Possible to connect each switch to the router and to each other? Yes, but it isn't as simple as just connecting them.
To get the operation you describe ("internet traffic will go directly from either switch to the router, but LAN traffic can go directly in-between switches")? No, not without complicating the configuration of end devices and making maintaining the network exponentially more difficult.
The interfaces on the router will either be L3 interfaces (which would require separate IP addresses per interface) or L2 bridged interfaces (which is not recommended - see below).
With L3 interfaces, each interface would have a different IP address. The devices connected to the network will only have one of them configured as a default gateway and all internet traffic would flow through that one L3 interface. The only way to get it to work as you describe is to do something crazy like manually configure GW1 on devices connected to SW1 and GW2 to devices connected to SW2.
With L2 interfaces, spanning-tree should work to provide a loop free environment (L2 loops are bad). This means that all the traffic will either flow from switch to switch then out one router interface or all traffic between switches will flow through the router.
Personally, I would connect both switches to the router and to each other, but simply for redundancy. Use L3 interfaces and run VRRP between the interfaces. Each L3 interface has it's own IP address and then "float" an IP between them, which would be the gateway. If you have a problem with one link to the router (one of the switches dies, cable gets disconnected, etc), then internet traffic will still be able to flow out the other L3 interface.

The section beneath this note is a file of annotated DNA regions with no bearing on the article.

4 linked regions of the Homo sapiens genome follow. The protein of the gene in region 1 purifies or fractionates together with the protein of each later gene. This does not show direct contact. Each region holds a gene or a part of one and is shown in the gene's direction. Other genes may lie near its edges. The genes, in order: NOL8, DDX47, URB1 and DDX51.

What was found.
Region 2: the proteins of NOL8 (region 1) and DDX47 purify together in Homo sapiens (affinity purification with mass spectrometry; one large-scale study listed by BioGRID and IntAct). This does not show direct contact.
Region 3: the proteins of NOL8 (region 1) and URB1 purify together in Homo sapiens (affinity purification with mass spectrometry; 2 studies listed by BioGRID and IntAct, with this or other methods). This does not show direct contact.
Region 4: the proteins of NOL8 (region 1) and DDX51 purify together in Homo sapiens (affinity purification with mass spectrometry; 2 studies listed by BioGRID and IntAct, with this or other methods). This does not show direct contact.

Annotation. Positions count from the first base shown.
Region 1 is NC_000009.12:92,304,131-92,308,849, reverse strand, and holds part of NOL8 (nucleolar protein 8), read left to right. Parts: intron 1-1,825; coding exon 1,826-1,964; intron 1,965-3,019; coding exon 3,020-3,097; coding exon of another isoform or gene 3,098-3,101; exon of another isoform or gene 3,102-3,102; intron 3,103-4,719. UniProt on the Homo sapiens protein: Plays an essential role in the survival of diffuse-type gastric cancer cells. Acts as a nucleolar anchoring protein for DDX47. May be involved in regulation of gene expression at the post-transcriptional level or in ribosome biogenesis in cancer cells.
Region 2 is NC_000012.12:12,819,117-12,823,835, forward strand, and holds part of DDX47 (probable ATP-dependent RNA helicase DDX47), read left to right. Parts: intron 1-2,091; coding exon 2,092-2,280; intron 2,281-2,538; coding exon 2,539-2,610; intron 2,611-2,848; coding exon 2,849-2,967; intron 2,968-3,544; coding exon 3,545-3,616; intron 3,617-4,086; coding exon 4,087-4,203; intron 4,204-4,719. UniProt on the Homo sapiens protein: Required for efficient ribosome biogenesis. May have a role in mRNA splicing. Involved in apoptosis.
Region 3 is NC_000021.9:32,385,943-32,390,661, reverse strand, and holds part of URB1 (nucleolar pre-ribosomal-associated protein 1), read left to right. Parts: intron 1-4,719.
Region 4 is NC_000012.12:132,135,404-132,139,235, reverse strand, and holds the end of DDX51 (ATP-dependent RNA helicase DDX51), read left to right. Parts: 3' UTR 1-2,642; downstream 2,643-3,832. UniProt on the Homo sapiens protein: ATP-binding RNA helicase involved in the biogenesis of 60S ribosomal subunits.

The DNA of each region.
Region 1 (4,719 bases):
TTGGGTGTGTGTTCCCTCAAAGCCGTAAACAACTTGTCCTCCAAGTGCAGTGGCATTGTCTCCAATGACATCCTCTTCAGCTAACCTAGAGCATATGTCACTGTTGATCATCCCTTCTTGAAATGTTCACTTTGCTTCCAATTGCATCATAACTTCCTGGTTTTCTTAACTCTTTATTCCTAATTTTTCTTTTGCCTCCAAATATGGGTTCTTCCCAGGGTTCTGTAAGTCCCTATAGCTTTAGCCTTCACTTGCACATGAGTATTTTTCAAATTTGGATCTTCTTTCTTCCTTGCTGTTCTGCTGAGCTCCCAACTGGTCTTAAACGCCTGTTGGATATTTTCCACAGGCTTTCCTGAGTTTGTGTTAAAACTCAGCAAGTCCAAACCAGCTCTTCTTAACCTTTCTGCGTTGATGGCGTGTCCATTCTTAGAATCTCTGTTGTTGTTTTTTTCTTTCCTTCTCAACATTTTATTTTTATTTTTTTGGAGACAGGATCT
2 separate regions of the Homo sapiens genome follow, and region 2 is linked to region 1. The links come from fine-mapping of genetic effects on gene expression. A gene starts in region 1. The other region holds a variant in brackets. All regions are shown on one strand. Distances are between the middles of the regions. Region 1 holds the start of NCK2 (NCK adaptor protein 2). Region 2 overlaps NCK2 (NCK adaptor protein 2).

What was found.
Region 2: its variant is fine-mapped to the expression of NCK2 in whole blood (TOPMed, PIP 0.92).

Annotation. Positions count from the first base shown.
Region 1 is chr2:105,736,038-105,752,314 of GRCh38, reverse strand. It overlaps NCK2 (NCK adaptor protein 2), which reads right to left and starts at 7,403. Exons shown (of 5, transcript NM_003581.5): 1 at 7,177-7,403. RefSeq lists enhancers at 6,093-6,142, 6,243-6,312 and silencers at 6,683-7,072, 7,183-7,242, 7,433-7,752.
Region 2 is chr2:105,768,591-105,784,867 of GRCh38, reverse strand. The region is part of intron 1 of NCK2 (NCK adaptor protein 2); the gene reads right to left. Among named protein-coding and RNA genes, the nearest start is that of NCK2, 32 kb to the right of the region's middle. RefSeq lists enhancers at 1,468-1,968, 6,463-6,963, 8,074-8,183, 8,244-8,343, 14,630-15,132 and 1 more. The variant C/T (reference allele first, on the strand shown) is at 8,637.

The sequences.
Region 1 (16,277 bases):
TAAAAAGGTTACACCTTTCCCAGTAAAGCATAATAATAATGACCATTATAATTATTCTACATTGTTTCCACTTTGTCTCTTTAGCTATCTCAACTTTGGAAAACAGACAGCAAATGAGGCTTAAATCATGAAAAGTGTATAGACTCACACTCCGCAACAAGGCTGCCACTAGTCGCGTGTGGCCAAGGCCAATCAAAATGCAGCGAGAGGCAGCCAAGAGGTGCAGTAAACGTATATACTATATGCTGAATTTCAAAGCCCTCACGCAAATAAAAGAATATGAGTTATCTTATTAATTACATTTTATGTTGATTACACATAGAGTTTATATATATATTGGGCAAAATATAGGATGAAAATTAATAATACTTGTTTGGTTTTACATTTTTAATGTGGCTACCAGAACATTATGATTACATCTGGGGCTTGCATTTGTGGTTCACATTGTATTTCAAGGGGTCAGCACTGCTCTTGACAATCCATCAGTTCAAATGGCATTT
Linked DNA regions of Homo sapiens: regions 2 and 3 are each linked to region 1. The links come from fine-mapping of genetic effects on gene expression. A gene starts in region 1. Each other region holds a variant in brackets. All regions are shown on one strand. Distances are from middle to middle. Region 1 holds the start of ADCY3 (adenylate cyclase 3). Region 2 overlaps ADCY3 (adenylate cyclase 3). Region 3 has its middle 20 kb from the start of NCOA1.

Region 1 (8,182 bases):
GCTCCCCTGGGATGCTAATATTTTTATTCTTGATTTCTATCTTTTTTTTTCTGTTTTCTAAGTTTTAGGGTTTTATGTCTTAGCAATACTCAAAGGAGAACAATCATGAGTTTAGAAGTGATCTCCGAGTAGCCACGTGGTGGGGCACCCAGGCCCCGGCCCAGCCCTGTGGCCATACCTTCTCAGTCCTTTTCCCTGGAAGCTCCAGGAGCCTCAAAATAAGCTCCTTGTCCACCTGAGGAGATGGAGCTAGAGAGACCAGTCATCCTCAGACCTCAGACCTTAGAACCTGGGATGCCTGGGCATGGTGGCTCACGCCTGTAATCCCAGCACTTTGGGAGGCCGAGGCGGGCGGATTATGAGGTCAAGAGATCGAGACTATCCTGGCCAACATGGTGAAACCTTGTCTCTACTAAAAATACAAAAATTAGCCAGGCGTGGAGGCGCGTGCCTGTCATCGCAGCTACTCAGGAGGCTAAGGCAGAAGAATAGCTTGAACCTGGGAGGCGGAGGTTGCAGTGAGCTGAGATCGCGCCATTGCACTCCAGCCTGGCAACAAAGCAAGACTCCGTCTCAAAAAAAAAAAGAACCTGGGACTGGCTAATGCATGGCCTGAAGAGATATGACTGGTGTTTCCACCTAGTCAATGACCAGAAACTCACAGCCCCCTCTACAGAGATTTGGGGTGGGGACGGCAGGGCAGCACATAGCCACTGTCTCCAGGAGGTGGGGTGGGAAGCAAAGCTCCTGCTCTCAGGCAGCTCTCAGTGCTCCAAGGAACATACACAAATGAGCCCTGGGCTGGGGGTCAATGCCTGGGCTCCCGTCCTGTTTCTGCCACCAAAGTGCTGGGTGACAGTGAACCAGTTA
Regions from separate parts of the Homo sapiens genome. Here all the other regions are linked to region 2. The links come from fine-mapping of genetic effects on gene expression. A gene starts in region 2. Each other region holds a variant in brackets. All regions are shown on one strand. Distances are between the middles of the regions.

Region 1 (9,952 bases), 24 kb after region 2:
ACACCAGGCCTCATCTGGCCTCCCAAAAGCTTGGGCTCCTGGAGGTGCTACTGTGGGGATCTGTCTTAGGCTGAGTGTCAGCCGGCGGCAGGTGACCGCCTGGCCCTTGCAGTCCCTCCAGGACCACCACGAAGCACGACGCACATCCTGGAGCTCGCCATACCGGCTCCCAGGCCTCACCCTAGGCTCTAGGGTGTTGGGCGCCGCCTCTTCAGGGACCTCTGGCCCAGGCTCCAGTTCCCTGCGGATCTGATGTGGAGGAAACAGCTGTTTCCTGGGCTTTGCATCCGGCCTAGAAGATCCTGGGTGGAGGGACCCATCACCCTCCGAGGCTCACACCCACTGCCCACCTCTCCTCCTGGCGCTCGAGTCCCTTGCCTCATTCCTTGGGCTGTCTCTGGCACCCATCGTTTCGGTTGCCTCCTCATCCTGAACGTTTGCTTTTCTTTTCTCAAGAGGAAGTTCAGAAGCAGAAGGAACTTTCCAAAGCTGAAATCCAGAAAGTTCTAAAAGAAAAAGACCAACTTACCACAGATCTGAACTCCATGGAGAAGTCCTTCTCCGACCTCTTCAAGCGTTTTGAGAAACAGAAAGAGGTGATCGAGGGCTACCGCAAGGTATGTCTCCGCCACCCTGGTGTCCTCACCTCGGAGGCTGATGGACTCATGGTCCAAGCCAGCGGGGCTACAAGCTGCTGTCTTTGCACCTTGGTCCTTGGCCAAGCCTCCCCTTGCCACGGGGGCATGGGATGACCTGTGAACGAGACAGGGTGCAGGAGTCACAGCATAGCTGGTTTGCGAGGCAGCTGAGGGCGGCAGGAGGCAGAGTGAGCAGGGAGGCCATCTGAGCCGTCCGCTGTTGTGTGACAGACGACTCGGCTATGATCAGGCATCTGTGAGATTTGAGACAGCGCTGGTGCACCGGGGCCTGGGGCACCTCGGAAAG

Finally for the note on bridging; bridging is discouraged by the vendor (at least for some Edgerouter platforms):
It is generally discouraged to enable bridging because traffic which is bridged is not hardware-offloaded, and will cause a decrease in performance. It is highly advised to use a dedicated switch connected to one of the LAN interfaces to allow for multiple ports of connectivity to the LAN rather than bridging.